ON 23 FEBRUARY 1941, Glenn Theodore Seaborg and two other researchers at the University of California, Berkeley, produced plutonium for the first time. This was the culmination of an experiment that had begun three months earlier, in which uranium was bombarded by deuterons—the nucleus of a hydrogen isotope with one proton and one neutron—to create a new element. Seaborg named the element after what was then considered the ninth planet in the solar system and gave it the chemical symbol Pu as a joke, because the symbol resembled a child’s reaction to a bad odour.
Seaborg had joined Berkeley as a graduate student in 1934, around the time that Enrico Fermi was leading efforts at the University of Rome to create elements heavier than uranium by bombarding it with neutrons. Fermi was unable to do so, but his work led to the discovery of nuclear fission by the German physicists Otto Hahn and Friedrich Straßmann, in 1939. A year later, Seaborg’s Berkeley colleagues Edwin McMillan and Philip Abelson produced the first transuranium element, which they called neptunium. Seaborg and his fellow instructor Joseph Kennedy, as well as a graduate student, Arthur Wahl, took over the experiment when McMillan left to work on radar technology. They used deuterons instead of neutrons and created an element that was much more stable than neptunium, with a half-life of over twenty-four thousand years. In March 1941, Seaborg found that a plutonium isotope underwent fission when struck with neutrons, releasing a large amount of energy.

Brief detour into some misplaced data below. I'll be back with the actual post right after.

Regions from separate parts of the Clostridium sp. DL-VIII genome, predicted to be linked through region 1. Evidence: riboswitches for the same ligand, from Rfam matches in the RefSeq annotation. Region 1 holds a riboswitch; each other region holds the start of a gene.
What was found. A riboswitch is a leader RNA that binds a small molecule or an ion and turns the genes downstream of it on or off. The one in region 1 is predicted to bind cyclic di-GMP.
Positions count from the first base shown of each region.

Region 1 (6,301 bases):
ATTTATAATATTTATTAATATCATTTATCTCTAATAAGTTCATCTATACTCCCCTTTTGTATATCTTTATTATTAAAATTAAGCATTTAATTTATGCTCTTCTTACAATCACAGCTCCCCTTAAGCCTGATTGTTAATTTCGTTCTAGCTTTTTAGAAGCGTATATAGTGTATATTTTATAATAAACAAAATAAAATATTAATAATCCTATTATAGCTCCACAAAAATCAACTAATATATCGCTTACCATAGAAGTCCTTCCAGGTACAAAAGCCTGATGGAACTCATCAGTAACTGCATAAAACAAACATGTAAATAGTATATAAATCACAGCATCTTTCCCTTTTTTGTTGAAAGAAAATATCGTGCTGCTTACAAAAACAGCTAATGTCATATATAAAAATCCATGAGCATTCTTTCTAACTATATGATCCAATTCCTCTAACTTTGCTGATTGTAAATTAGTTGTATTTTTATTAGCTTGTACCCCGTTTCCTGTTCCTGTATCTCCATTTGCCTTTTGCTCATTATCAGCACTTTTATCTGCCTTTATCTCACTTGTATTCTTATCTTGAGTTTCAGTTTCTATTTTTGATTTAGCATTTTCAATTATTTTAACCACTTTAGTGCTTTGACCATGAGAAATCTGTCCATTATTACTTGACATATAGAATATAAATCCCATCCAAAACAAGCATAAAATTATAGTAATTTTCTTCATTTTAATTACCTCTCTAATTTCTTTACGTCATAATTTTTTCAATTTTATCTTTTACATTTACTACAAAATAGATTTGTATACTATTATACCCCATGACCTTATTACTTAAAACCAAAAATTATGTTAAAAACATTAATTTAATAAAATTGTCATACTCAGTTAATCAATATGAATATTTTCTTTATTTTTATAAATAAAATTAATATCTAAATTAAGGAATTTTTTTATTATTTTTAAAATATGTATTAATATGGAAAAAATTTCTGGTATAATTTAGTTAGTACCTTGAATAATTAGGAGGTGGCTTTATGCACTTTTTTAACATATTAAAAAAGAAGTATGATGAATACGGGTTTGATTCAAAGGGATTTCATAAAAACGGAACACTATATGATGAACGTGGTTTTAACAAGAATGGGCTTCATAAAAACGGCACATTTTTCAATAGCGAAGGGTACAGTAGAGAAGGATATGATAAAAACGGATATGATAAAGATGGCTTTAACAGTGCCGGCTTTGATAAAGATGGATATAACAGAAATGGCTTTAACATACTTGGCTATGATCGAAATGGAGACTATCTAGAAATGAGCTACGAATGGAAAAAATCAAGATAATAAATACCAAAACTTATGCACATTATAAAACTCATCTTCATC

Nine months later, the United States entered the Second World War. Seaborg was soon drafted into the Manhattan Project and led the team seeking to create enough fissionable plutonium to make a nuclear weapon. The bomb they created, called Fat Man, was dropped on Nagasaki, on 9 August 1945, killing between forty thousand and seventy thousand people.